Cold, stormy weather has already wreaked havoc in certain parts of the country, including a blizzard in South Dakota that knocked out power and stranded motorists. Cats and dogs require special attention during the winter months, and the American Humane Association urges pet owners to take precautions.
When it gets chilly, wild animals and cats left outside may seek a car engine for warmth. Before starting the engine, bang on the hood a few times to make sure you won’t be traveling with an extra passenger.
Cats and dogs might have fur, but that doesn’t mean they can withstand extreme temperatures. Pets should be kept inside if possible.
If dogs are left outside, they should have a draft-free shelter large enough to stand and turn around in, yet small enough to retain body heat. American Humane suggests a layer of straw or other bedding material to help insulate pets against the cold.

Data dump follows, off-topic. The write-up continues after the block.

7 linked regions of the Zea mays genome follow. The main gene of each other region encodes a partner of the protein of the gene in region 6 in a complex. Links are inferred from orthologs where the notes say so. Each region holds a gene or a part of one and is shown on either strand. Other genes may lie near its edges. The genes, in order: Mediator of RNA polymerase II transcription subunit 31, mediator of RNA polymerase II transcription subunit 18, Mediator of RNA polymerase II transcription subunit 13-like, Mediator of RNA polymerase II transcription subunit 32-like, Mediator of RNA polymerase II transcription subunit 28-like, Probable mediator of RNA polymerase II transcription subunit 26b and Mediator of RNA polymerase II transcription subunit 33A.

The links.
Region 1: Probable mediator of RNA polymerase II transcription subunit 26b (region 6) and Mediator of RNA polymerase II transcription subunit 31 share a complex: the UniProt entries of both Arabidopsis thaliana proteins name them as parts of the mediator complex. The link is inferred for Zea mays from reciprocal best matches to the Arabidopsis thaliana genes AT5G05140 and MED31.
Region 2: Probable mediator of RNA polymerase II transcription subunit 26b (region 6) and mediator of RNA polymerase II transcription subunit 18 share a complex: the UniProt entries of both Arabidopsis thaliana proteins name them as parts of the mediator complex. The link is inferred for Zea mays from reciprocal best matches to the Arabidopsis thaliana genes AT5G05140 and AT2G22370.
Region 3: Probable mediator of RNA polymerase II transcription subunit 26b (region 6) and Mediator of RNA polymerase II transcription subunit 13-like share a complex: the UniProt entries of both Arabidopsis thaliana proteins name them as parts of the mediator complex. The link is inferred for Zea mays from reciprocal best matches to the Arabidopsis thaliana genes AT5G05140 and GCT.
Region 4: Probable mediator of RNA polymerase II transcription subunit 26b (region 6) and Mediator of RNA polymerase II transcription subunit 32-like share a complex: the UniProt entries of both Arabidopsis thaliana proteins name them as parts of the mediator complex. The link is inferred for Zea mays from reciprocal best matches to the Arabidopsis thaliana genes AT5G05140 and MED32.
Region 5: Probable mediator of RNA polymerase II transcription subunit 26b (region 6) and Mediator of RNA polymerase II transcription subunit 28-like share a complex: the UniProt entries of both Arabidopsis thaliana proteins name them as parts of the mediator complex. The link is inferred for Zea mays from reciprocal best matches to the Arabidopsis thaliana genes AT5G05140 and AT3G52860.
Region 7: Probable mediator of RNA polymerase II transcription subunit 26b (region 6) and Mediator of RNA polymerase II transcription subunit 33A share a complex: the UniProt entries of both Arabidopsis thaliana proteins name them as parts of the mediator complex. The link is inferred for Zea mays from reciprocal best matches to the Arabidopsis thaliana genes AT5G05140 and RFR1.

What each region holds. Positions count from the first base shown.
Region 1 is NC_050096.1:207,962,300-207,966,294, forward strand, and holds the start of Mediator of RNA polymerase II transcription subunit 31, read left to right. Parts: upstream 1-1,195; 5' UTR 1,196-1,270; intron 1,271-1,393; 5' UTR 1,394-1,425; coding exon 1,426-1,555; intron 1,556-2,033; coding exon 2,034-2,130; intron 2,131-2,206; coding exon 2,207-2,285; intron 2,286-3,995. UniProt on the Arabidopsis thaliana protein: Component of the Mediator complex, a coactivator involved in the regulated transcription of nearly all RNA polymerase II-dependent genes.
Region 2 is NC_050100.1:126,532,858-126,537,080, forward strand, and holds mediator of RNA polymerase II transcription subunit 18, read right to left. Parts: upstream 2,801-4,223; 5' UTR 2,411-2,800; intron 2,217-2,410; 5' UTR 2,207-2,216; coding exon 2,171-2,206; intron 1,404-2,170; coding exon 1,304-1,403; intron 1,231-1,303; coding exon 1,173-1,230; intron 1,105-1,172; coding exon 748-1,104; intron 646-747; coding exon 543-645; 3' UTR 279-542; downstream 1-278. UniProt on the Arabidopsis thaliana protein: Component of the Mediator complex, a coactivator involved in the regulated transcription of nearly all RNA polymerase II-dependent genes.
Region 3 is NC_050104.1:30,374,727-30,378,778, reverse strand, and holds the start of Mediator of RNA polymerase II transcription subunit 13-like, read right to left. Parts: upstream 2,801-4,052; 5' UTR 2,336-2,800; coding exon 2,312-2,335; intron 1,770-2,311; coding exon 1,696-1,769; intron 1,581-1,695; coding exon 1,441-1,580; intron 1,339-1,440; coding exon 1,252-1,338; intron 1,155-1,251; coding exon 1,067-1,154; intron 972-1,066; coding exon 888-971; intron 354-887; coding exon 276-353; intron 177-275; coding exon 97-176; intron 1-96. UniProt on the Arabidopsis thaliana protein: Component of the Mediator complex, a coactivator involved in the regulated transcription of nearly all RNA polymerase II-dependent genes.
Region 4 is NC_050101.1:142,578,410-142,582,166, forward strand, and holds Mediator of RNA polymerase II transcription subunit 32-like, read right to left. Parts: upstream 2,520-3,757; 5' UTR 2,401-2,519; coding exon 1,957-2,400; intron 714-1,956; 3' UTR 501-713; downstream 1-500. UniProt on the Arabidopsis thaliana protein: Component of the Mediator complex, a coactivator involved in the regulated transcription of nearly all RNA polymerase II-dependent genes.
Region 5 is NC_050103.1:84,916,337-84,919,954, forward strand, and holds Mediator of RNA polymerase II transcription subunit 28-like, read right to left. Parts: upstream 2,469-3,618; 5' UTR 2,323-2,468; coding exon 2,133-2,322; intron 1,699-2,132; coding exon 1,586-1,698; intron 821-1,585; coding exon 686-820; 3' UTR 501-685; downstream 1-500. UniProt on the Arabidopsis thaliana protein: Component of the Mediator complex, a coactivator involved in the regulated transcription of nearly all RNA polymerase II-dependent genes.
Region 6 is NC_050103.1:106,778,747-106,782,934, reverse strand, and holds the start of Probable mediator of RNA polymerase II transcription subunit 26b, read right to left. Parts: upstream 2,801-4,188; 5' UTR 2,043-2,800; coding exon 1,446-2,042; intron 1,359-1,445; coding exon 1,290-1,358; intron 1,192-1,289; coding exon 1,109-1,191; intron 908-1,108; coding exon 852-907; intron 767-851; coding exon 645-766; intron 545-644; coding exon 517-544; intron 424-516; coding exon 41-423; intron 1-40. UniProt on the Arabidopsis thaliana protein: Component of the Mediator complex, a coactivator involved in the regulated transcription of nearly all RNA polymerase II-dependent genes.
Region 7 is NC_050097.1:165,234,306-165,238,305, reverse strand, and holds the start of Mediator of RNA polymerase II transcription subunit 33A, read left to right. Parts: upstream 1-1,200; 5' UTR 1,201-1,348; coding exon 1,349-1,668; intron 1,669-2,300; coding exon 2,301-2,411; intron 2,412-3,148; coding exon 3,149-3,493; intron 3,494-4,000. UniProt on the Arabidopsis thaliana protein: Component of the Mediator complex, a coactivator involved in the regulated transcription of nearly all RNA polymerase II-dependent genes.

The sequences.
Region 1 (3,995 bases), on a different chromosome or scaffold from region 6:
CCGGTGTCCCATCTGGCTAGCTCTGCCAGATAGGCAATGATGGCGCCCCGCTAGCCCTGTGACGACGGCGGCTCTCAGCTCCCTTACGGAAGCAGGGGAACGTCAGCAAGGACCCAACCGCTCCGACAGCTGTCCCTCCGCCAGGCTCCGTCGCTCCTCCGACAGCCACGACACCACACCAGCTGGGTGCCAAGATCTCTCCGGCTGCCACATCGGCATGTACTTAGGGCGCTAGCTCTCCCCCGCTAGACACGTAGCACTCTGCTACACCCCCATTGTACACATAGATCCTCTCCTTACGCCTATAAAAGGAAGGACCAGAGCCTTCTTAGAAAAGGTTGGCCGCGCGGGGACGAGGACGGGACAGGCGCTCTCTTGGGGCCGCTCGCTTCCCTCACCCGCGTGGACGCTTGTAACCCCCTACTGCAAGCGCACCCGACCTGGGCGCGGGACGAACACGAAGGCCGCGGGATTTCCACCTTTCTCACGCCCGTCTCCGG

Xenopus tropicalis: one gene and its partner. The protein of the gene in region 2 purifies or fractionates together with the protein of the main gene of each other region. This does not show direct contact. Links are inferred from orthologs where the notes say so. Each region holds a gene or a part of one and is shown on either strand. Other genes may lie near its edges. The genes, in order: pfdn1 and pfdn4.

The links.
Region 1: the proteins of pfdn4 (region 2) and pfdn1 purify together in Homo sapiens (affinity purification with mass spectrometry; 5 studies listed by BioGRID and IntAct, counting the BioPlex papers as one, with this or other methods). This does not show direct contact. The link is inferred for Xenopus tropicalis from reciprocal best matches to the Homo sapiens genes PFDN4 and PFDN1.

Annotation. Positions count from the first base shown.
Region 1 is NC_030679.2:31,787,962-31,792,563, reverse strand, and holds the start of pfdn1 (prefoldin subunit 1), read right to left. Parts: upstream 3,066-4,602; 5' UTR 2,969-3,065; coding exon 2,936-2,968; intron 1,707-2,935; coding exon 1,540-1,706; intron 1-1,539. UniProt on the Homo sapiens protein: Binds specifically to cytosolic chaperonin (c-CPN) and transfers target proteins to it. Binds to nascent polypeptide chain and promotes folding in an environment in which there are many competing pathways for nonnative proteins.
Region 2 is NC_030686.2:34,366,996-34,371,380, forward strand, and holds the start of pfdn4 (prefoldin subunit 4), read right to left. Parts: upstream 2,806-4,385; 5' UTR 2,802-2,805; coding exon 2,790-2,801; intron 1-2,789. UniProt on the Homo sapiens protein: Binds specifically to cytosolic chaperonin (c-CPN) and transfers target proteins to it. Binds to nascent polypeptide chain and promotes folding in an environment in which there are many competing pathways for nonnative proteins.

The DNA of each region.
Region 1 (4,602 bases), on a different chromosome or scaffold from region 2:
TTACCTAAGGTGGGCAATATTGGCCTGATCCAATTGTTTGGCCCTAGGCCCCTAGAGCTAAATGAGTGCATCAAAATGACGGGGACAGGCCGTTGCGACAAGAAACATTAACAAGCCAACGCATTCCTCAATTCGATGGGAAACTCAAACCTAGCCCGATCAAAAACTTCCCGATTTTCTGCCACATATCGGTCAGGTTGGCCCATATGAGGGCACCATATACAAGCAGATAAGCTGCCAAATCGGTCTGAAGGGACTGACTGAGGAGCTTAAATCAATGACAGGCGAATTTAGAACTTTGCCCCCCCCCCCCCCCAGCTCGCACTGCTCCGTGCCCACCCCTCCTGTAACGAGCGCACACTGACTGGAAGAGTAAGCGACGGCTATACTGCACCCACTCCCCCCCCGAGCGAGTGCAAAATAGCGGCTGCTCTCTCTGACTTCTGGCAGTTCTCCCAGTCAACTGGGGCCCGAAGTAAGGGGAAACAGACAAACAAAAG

Typically, outdoor animals need more calories in the winter, so it’s best to feed them accordingly when the temperature drops. Talk to your veterinarian for advice on a proper diet.
Many pets like to go outside to play in the snow, but many people use powerful salt and chemicals on their sidewalks to combat the ice. Clean paws after each outing to prevent pads from becoming dry and irritated. Signs of ingestion include excessive drooling, vomiting, and depression.
Mosquitoes and other bugs can be a year-round problem. Remember to keep pets on regular heartworm, flea, and tick preventives.
Medications used to treat the sniffles can be harmful to pets. Keep prescriptions and over-the-counter drugs out of a pet’s reach. Do not medicate animals yourself unless under the direction of a veterinarian.